Freeland committee publishes draft plan

Volunteer and professional planners charting the future of the Freeland area released the first draft of a growth and zoning plan Thursday night that could dictate how crowded the town will become and how it will look in coming decades.

  • Sunday, July 15, 2001 12:00pm
  • News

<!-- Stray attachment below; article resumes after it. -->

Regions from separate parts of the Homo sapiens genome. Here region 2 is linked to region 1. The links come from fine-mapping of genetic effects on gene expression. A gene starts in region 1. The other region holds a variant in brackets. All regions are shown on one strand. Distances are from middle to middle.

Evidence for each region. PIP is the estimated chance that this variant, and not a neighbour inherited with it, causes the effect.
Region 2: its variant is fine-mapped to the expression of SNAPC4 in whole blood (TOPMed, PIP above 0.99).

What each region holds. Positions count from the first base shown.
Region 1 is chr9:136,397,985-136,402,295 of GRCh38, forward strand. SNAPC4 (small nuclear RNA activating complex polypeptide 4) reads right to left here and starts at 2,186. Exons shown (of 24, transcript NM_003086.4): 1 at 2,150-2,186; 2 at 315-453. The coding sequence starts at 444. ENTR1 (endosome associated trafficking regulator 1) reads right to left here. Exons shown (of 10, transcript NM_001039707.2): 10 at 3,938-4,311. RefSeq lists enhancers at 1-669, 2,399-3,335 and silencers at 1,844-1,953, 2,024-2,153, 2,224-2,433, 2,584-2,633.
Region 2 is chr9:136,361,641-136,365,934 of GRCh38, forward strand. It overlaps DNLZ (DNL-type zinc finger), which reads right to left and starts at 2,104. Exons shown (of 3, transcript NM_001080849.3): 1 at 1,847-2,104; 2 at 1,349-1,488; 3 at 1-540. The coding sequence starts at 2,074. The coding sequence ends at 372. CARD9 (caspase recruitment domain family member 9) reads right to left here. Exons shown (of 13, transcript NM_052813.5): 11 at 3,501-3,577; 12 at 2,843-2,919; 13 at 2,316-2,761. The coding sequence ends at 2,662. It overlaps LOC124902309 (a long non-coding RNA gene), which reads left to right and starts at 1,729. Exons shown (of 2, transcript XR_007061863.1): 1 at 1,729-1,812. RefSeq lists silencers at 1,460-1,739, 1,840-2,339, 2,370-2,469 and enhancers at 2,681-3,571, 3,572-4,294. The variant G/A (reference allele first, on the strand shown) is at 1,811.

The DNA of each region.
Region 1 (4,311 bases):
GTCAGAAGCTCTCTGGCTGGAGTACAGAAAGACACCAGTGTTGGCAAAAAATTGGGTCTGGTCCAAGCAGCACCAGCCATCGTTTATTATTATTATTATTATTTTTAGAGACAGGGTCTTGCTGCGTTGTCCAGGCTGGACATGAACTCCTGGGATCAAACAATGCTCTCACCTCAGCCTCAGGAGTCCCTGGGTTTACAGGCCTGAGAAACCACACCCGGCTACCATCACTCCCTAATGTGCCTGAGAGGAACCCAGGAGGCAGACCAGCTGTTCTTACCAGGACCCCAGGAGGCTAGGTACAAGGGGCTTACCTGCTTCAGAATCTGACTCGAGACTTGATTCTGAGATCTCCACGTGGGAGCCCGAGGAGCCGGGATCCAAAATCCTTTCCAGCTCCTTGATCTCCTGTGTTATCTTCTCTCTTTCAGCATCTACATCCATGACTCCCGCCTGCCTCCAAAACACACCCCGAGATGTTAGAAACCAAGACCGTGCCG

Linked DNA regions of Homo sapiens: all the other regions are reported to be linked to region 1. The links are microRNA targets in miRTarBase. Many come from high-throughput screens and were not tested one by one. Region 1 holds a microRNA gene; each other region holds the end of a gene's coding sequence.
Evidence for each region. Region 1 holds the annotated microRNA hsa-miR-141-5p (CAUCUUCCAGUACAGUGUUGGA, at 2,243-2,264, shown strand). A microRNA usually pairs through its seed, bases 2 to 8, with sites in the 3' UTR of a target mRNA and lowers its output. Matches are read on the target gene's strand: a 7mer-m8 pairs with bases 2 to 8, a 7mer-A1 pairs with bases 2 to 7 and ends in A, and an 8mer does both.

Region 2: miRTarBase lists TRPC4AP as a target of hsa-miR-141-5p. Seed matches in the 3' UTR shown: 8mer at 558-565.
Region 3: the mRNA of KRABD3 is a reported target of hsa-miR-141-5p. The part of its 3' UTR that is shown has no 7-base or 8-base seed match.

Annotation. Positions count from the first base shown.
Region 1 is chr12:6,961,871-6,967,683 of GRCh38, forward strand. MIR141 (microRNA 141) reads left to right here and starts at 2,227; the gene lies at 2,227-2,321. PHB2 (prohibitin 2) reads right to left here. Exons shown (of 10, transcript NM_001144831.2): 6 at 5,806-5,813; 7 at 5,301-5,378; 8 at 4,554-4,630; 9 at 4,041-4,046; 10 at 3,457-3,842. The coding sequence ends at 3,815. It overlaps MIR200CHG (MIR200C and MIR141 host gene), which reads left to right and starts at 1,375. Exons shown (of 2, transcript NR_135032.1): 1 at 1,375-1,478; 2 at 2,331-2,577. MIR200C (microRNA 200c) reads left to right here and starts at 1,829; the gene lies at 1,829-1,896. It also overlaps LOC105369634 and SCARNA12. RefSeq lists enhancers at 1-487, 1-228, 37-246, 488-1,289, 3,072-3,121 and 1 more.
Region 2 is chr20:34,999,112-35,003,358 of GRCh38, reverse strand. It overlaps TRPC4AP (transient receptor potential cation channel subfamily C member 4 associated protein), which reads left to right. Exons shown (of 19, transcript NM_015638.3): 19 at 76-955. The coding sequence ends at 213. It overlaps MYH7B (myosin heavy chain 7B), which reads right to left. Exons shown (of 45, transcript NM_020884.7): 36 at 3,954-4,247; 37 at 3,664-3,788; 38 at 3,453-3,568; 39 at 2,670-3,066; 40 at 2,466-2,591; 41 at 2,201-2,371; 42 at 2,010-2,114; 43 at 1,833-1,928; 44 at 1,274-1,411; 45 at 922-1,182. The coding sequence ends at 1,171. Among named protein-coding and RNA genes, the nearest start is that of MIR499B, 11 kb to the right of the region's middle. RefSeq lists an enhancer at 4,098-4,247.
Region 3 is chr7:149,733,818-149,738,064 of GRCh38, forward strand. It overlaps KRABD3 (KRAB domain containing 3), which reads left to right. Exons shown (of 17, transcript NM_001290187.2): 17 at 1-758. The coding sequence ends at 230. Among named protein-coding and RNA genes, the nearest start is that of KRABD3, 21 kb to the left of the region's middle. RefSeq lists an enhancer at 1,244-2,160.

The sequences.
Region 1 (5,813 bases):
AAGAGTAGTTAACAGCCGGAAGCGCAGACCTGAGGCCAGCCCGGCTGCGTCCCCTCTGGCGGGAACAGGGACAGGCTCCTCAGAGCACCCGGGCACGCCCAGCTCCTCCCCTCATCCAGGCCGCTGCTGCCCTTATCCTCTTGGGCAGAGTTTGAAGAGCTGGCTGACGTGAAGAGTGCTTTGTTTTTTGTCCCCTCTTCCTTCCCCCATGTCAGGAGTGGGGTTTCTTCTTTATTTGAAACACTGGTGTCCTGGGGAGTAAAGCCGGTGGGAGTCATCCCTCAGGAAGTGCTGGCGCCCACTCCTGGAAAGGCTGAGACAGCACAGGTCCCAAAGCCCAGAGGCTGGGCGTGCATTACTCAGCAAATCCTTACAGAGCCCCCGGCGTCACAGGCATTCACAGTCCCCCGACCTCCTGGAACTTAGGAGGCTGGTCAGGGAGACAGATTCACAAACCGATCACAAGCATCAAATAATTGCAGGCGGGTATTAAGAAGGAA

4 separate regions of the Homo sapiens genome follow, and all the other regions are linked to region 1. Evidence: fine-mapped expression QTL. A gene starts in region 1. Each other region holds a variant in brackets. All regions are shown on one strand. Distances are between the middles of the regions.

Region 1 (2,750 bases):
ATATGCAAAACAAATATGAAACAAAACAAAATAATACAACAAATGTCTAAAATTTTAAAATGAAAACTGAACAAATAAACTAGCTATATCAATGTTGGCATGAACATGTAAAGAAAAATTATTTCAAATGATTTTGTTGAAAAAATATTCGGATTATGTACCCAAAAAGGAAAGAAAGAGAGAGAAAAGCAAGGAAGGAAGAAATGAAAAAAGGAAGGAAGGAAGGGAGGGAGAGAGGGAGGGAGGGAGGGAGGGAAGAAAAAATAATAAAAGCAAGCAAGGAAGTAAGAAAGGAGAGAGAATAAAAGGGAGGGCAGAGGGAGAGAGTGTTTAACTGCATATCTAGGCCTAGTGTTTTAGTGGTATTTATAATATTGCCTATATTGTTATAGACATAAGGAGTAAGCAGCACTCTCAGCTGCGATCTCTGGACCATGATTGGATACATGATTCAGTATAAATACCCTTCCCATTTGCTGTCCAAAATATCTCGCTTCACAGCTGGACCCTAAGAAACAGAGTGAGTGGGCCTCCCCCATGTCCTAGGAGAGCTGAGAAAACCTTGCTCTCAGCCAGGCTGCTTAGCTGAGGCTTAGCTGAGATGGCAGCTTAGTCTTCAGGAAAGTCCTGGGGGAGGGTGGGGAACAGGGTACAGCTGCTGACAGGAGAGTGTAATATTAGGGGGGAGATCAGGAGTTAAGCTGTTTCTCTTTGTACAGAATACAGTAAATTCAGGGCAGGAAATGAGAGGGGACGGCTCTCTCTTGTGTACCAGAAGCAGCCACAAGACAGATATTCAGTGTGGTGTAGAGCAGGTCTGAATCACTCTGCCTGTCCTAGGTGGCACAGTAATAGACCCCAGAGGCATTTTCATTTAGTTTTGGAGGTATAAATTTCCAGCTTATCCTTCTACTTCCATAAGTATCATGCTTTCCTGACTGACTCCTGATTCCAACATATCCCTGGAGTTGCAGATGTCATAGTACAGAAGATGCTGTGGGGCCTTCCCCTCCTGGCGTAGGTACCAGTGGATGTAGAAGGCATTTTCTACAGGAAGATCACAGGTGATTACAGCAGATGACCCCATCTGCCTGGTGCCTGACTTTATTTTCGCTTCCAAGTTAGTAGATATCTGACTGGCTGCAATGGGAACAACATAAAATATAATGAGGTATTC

“Volunteer and professional planners charting the future of the Freeland area released the first draft of a growth and zoning plan Thursday night that could dictate how crowded the town will become and how it will look in coming decades.Members of the Freeland subarea planning committee got their first look at the plan at their Thursday meeting, as well as a warning from Island County assistant planner Michael Schechter that the document is far from complete.I wouldn’t mind if you ripped it to shreds, Schechter said.A summary of two years of work, a sheaf of issue papers and dozens of draft zoning maps, the 83-page plan will be the basis of the committee’s work as it plans Freeland as one of South Whidbey’s major population centers. Though the committee has often discussed planning Freeland as a non-municipal urban growth area (NMUGA) – which would require the construction of a sewer system – board members said Thursday that they do not yet agree whether Freeland should be a city, part of Island County, or something in between.Schechter said the draft as it is written plans for a population of about 5,000 people within the Freeland and Holmes Harbor areas at a density close to four homes per acre. Those numbers are targets the state has asked the committee to build into their plan.Even without the targets or a growth plan, Schechter said, Freeland could grow to about 3,900 people, based on the amount of buildable land available. He said it is a good idea to plan for the state target even though he believes Freeland will never have 5,000 people.We don’t think 5,000 people are going to come here, he said.Setting up the plan for a population smaller than 5,000 will require some convincing of the county, said Island County Planner Phil Bakke. If local circumstances, such as the lay of the land, warrant lower housing densities than the state is pushing for, Bakke said, the committee can plan for fewer people.Committee member Pete Friedman said aiming for a lower density might be a good idea if Freeland wants to keep its character.Be careful what you plan for. You might just get it, he said.None of the commissioners have had time to study the draft plan in depth. However, Friedman said a portion of the plan that addresses critical areas – such as wetlands and shoreline – needs more attention. Committee members also noted that one of the residential zones they created during the past two years, the rural estate zone, had been replaced in the plan with a low density zone. Committee member Steve Shapiro said the group will probably play a shell game with density numbers over the next few months as they try to define what high, medium and low density housing means in Freeland.Committee chairman Tom Roehl told the committee not to forget that one of the goals in planning Freeland is to funnel growth on South Whidbey to the Freeland area.The draft plan will be available in all South Whidbey libraries and at Island County’s Planning “

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